Gov. Rendell has to make a better case if he wants Pennsylvanians to accept an income-tax increase.

The state cannot afford to make up shortfalls of about $4 billion over the next two years through spending cuts alone, which is what Senate Republicans propose. The harm to families who need services even more in this recession would be too drastic.

At least 32 other states have already increased taxes and fees, or are planning to do so. Rendell has asked for a 16 percent increase in Pennsylvania's personal income tax, worth about $1.5 billion per year.

The governor said that he arrived at this proposal as a "last resort." But at this point in the estranged budget process, it seems more like a layover on the way to the Poconos than a final destination.

The Democratic-controlled House has not approved a budget. Talks with GOP leaders have gone nowhere fast, largely due to Republicans' unrealistic insistence on no new revenue of any kind.

Do Republican legislators want to cut funding for state parks, for example, so they can preserve Pennsylvania's "proud" status as the only state in the nation without a tax on smokeless tobacco?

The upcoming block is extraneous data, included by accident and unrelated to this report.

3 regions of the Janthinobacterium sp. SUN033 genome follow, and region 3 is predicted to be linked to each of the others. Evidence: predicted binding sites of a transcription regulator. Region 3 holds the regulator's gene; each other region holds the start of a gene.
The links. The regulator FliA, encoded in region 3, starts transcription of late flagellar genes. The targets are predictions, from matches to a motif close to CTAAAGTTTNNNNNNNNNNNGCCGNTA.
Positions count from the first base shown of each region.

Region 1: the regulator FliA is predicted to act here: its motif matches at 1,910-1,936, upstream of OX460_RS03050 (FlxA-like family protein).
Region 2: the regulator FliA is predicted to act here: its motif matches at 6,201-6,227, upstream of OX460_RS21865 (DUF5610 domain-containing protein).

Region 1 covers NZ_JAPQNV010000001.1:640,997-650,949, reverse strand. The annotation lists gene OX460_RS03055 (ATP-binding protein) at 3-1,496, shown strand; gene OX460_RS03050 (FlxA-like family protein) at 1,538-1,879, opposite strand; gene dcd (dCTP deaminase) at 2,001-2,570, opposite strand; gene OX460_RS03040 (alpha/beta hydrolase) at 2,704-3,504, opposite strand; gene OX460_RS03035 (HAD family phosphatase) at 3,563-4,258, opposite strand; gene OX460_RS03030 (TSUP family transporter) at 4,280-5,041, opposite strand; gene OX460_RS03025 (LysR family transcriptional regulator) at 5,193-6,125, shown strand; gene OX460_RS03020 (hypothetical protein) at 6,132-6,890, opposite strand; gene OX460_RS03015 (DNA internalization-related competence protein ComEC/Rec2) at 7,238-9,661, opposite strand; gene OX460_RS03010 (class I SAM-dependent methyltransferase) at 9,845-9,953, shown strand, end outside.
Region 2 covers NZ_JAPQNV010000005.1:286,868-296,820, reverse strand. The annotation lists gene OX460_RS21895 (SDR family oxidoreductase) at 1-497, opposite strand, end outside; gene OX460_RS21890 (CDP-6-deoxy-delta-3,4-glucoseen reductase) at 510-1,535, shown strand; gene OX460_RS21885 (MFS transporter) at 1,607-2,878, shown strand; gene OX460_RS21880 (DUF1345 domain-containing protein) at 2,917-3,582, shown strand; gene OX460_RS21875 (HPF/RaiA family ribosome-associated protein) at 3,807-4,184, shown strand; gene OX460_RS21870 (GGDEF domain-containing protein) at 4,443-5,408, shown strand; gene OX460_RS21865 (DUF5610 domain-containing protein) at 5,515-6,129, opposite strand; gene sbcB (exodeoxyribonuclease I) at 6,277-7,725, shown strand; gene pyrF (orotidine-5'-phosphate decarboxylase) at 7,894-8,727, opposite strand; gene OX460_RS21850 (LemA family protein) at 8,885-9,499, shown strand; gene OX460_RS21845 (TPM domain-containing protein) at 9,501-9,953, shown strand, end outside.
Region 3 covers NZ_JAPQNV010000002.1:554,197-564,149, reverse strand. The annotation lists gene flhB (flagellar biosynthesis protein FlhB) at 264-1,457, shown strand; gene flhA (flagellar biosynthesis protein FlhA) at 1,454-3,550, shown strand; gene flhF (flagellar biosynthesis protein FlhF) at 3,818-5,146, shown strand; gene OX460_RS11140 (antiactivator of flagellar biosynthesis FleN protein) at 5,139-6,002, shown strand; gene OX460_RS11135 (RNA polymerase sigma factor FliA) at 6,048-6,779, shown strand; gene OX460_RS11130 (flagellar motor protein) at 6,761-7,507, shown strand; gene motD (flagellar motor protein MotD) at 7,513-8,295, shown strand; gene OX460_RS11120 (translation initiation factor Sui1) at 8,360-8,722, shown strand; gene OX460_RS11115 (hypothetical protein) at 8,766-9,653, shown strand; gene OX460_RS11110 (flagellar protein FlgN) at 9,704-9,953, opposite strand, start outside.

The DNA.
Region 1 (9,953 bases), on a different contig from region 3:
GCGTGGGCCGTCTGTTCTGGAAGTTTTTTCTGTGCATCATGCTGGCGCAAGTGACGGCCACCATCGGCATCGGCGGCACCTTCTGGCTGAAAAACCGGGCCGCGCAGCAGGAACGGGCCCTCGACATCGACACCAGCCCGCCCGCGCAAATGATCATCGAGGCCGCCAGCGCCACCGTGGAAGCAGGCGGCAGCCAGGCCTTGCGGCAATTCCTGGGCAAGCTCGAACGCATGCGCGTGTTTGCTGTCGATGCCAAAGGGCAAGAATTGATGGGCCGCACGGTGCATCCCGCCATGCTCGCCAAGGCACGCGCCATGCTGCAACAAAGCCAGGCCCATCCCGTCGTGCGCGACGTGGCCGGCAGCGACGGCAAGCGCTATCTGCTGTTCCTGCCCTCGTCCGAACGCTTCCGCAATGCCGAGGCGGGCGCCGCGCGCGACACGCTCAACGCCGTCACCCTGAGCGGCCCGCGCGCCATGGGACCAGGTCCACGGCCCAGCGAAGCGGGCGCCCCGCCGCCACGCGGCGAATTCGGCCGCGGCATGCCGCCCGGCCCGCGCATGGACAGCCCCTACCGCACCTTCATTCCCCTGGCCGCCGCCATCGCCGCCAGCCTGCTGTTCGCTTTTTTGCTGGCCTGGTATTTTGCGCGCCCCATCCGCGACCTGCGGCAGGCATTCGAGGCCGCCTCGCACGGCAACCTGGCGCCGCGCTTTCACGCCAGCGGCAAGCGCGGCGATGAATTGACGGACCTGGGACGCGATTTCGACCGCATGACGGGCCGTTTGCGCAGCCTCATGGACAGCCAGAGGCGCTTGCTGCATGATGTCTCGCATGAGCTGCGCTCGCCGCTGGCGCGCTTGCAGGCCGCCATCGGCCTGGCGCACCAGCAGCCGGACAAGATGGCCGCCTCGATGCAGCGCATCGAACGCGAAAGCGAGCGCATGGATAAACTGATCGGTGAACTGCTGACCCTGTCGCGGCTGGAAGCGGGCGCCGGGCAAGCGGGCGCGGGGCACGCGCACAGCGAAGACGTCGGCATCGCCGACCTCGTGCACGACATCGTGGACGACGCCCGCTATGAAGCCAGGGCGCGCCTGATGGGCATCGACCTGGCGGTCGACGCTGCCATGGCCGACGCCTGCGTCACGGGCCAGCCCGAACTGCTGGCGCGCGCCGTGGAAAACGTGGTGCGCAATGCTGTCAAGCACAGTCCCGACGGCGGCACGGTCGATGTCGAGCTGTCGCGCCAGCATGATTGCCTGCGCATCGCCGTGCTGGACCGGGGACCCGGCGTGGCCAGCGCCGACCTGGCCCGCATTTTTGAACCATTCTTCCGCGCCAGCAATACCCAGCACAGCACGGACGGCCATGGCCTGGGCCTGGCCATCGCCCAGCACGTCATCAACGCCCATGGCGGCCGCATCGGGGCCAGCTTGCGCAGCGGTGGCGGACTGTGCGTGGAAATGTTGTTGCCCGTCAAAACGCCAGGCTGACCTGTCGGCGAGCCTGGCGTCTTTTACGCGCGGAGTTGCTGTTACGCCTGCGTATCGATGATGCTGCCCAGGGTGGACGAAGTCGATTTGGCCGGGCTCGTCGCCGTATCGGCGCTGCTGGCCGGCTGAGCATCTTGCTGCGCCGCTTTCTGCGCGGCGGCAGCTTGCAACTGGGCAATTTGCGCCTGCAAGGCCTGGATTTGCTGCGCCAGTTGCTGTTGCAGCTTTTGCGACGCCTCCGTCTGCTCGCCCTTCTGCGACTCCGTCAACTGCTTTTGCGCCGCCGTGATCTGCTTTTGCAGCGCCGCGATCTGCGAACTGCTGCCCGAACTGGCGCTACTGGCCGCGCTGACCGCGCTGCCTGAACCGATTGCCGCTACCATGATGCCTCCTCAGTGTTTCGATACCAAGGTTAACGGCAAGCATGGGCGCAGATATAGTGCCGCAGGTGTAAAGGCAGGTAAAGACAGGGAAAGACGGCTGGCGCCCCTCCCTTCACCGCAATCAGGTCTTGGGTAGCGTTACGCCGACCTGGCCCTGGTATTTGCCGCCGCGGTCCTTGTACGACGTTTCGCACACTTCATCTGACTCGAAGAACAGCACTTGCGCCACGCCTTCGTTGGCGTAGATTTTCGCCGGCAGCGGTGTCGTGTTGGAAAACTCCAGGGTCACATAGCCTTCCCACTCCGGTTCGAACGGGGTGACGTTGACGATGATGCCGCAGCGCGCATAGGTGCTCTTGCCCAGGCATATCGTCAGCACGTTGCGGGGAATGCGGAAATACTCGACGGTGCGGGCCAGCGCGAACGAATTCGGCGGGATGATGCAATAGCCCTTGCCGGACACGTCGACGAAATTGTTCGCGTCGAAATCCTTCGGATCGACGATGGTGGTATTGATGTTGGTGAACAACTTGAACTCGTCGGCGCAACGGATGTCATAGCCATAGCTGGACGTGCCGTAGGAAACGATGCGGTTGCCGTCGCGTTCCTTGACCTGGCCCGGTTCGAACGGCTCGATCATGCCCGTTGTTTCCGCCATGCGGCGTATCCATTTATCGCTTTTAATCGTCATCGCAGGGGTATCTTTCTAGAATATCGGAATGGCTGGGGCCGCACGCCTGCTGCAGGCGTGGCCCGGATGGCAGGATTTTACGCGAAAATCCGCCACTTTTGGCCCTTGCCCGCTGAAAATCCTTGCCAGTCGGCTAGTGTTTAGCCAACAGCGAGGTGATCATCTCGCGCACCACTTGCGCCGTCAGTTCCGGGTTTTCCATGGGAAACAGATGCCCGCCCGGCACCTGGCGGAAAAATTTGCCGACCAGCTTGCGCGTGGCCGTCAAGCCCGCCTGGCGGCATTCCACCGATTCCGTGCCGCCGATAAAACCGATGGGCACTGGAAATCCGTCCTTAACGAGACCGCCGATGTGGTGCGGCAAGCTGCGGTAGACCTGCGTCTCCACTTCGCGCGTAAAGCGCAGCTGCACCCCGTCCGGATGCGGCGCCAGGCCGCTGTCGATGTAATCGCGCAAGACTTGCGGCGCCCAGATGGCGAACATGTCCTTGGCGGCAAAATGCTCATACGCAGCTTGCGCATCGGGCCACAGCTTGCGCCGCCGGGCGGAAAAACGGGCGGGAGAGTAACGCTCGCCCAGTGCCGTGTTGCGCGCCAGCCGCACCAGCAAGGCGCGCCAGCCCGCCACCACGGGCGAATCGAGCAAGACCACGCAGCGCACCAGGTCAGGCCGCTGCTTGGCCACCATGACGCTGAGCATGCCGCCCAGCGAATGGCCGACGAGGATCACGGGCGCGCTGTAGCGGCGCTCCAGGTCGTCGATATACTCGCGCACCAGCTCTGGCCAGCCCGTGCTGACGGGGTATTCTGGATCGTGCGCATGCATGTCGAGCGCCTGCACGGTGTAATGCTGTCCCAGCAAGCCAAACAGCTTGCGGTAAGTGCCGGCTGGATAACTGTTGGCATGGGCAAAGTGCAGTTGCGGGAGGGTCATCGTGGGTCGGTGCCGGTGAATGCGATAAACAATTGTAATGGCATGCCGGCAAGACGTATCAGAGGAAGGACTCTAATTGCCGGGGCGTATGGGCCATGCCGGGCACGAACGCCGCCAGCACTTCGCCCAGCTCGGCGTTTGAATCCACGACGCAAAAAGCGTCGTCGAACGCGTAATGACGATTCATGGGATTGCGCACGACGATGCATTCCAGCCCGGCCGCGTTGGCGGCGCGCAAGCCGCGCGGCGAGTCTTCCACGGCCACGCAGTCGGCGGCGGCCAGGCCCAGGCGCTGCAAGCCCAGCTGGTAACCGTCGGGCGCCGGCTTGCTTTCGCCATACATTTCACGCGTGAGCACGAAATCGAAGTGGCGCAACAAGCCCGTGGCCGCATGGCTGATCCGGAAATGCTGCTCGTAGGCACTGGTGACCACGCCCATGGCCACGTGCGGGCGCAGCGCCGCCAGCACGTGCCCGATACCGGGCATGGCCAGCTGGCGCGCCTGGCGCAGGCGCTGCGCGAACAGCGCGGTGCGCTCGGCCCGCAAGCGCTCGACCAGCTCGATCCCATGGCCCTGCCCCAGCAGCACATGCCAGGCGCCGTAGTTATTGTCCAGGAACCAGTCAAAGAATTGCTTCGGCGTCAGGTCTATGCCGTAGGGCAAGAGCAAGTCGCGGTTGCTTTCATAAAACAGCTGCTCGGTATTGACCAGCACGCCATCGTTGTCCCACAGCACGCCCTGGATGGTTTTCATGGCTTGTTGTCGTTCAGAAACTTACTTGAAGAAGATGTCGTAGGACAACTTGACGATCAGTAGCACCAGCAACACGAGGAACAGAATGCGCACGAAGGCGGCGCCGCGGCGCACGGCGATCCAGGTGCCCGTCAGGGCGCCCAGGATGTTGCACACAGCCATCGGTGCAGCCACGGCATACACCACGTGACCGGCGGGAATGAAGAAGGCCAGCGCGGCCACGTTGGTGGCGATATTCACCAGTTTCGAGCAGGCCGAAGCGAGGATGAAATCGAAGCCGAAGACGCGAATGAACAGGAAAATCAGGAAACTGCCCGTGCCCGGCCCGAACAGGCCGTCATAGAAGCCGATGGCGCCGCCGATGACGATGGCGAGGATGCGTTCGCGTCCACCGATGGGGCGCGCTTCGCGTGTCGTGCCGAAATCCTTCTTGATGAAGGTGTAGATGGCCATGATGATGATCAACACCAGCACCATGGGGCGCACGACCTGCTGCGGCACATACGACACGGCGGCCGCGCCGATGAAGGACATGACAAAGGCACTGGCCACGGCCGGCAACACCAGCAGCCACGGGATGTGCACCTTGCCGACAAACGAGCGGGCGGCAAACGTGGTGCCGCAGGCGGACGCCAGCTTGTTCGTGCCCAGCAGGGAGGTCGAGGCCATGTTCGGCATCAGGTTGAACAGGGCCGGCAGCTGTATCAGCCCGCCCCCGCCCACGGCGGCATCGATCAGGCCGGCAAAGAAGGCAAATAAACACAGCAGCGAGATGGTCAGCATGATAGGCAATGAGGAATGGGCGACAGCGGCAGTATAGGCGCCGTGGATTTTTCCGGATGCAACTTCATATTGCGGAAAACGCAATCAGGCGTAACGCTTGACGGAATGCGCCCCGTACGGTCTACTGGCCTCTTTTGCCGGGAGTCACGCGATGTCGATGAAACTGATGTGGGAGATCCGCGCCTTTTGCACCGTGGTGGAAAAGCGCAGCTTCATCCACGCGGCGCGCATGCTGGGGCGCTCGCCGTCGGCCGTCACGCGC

As tax collections decline, Rendell is making reductions to the $29 billion budget he proposed in February. He asked for cuts from his cabinet agencies yesterday that would bring the 2009-10 budget down to about $28.4 billion. This year's enacted budget was $28.2 billion.

But taxpayers expect even more belt-tightening from Harrisburg in this economic crisis. Many families are being forced to get by on smaller paychecks. The state is receiving extra federal aid over the next two years to help balance the budget. Rendell's proposed level of overall spending still doesn't reflect the crunch facing taxpayers.

Conversely, the Senate Republicans' $27.3 billion budget would impose cuts that go too far. Their plan would decimate the safety net of hospitals, nursing homes, and other services for vulnerable residents. And the GOP would be forced to cut even deeper than their budget suggests, in part because tax collections dropped since they approved their plan.

The fair way to balance the books is with cuts that spare the most vulnerable residents as much as possible, combined with tax increases that do the least harm to working families.

The GOP should accept Rendell's wise proposal to suspend the planned phase-out of the capital stock and franchise tax, which would bring in a about $1.5 billion over the next three years. It's not a tax increase; instead, it would postpone the date for eliminating the business tax altogether.

Combined with his proposals for tax increases on cigarettes and natural gas production, these measures would help to reduce the level of service cuts.

The deadline for approving a new state budget is June 30, which appears to be a faint hope. The longer the partisan posturing continues, the more harm this impasse will inflict on residents and state employees.